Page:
How do you write a polynomial function given the real zeroes 1,-4, 5 and coefficient 1?

2 Answers
Dec 6, 2015

Answer:

The simplest such polynomial is:

#f(x) = (x-1)(x+4)(x-5) = x^3-2x^2-19x+20#

Explanation:

Convert the zeros into linear factors to find:

#f(x) = (x-1)(x+4)(x-5) = x^3-2x^2-19x+20#

Any polynomial in #x# with these zeros will be a multiple (scalar or polynomial) of this #f(x)#.

Dec 6, 2015

Answer:

Begin from the factored form to find the desired polynomial to be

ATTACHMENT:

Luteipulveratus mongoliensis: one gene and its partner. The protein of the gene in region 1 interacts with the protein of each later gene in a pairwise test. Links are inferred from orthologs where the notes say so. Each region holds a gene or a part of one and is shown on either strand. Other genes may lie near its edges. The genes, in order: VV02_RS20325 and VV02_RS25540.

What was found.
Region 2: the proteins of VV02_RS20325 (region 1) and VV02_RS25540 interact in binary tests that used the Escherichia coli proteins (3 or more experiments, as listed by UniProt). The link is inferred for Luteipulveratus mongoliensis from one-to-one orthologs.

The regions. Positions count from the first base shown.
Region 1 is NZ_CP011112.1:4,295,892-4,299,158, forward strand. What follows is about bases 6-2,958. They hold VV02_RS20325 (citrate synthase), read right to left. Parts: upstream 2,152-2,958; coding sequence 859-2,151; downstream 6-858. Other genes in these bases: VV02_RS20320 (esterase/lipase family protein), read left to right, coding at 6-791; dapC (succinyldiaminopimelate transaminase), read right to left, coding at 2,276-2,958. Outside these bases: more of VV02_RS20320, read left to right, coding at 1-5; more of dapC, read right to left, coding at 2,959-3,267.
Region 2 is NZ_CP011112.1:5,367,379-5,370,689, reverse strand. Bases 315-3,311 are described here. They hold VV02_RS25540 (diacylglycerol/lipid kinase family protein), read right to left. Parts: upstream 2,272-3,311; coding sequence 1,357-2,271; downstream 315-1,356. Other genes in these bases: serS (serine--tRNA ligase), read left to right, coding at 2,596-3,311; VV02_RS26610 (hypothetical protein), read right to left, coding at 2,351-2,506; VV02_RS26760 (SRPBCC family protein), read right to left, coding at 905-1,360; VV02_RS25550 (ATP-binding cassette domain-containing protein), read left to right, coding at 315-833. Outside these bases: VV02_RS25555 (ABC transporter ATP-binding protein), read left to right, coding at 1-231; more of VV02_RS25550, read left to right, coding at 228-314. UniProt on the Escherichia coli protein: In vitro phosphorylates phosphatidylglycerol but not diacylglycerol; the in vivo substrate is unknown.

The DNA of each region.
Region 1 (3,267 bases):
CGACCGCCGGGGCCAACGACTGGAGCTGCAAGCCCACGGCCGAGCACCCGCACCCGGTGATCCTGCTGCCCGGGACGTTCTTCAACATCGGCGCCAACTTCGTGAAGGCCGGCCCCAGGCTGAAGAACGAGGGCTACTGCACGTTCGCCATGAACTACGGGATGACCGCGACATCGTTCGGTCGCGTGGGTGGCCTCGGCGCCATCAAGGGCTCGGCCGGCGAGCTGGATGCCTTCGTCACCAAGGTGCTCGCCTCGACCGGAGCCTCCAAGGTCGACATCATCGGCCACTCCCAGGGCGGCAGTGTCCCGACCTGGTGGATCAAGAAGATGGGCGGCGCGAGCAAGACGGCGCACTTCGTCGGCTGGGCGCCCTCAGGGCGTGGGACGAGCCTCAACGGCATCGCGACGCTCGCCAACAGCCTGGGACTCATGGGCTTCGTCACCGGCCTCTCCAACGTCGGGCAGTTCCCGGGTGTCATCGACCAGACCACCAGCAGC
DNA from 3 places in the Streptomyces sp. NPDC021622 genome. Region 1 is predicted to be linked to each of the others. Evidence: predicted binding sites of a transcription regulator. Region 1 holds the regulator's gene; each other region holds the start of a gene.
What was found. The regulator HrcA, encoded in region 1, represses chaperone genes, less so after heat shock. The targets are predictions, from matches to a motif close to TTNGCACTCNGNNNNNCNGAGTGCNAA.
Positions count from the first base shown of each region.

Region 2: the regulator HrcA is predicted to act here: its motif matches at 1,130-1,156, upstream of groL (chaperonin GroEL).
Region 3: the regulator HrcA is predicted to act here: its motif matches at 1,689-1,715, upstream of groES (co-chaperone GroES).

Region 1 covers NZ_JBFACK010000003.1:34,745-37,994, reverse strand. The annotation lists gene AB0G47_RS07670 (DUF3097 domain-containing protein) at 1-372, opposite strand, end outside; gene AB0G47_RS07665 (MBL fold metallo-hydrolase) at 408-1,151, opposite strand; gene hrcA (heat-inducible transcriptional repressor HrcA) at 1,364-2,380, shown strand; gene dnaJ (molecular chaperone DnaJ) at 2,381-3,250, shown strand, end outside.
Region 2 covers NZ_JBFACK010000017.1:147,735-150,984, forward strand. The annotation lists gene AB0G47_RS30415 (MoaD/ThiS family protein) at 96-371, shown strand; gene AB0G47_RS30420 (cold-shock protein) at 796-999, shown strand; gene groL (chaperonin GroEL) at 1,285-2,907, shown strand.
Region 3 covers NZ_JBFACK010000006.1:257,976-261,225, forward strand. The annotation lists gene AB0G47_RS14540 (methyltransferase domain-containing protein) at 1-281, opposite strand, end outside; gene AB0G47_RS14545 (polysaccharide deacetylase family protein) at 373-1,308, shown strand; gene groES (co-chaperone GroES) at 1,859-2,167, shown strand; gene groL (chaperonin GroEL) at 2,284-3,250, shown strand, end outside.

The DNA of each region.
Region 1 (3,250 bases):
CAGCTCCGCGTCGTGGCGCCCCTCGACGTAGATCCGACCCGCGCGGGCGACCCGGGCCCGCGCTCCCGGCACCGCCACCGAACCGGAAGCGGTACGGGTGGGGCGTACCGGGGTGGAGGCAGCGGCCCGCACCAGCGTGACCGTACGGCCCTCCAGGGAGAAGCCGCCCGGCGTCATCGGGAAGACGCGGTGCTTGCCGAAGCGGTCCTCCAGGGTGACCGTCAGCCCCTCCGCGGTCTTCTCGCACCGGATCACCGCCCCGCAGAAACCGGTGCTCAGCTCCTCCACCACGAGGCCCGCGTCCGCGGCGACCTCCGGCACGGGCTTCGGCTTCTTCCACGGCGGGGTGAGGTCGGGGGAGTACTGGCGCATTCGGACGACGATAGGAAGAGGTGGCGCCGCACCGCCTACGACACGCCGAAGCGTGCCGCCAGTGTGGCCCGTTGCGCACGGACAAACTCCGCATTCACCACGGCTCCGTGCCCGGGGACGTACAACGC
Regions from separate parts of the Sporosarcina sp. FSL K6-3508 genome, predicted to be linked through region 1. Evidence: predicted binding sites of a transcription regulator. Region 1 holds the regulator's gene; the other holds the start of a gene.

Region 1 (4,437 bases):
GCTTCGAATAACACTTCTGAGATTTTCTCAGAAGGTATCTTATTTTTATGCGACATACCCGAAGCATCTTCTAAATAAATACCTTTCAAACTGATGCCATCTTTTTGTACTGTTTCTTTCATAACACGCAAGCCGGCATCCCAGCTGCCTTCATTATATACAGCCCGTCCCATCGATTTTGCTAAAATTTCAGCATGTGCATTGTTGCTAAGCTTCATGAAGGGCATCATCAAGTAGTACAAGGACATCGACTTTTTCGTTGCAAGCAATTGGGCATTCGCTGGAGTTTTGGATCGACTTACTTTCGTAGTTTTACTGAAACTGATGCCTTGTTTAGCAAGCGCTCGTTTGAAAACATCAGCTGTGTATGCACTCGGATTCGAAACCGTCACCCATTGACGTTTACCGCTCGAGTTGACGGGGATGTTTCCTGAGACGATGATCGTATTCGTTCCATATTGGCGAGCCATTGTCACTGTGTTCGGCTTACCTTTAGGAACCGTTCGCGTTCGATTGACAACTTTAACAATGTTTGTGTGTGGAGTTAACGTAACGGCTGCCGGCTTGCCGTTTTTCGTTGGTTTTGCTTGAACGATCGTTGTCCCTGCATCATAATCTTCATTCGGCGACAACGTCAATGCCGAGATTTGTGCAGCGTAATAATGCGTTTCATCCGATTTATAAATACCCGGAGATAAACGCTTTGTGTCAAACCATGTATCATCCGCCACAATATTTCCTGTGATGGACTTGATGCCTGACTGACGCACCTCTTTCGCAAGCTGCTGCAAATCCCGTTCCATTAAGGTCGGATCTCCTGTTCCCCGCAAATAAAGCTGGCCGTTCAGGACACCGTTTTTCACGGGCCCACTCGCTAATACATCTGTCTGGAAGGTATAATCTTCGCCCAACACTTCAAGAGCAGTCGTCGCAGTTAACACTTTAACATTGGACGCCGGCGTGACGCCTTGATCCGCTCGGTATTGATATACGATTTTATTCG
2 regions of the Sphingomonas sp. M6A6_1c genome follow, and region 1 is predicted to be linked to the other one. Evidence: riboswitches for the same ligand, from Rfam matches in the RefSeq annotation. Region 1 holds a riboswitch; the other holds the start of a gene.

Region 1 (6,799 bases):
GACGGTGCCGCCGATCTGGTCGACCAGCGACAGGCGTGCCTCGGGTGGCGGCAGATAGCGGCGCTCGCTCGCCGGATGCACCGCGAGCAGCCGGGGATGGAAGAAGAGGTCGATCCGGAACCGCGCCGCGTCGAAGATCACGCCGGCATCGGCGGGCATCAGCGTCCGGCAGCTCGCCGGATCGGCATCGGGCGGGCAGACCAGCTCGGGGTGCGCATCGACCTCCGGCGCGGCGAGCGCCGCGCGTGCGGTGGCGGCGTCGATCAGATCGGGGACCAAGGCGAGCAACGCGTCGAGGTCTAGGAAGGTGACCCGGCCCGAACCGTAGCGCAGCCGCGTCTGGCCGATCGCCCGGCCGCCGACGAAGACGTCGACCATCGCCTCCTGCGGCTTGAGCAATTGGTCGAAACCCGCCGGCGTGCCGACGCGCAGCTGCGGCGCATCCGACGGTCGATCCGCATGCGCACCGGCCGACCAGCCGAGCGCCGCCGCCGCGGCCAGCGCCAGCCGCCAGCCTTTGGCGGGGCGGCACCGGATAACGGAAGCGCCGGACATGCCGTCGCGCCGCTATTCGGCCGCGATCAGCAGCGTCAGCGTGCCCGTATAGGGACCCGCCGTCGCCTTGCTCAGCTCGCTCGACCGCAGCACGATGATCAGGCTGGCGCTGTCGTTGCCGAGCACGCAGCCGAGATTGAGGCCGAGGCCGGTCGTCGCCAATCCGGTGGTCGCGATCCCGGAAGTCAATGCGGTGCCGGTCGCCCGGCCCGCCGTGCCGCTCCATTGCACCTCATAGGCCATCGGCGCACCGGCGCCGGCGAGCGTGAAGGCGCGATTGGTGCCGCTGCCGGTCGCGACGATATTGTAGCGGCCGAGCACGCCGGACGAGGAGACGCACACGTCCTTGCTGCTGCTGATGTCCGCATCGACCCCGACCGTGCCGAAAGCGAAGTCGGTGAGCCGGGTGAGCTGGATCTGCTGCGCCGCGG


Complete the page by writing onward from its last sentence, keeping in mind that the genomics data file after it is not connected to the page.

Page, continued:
#f(x) = x^3 -2x^2 - 19x + 20#

Explanation:

An easy way of generating a polynomial with a given set of zeros is to begin with the factored form. A polynomial #f(x)# has #a# as a zero if and only if #(x-a)# is a factor of #f(x)#.

Using this, we can construct the desired polynomial as follows:

#f(x) = (x-1)(x-(-4))(x-5)#

#=(x-1)(x+4)(x-5)#

#=x^3 -2x^2 - 19x + 20#

Note that we could multiply by a constant to give #x^3# a different coefficient, however this method naturally produces the coefficient of the highest power as #1#.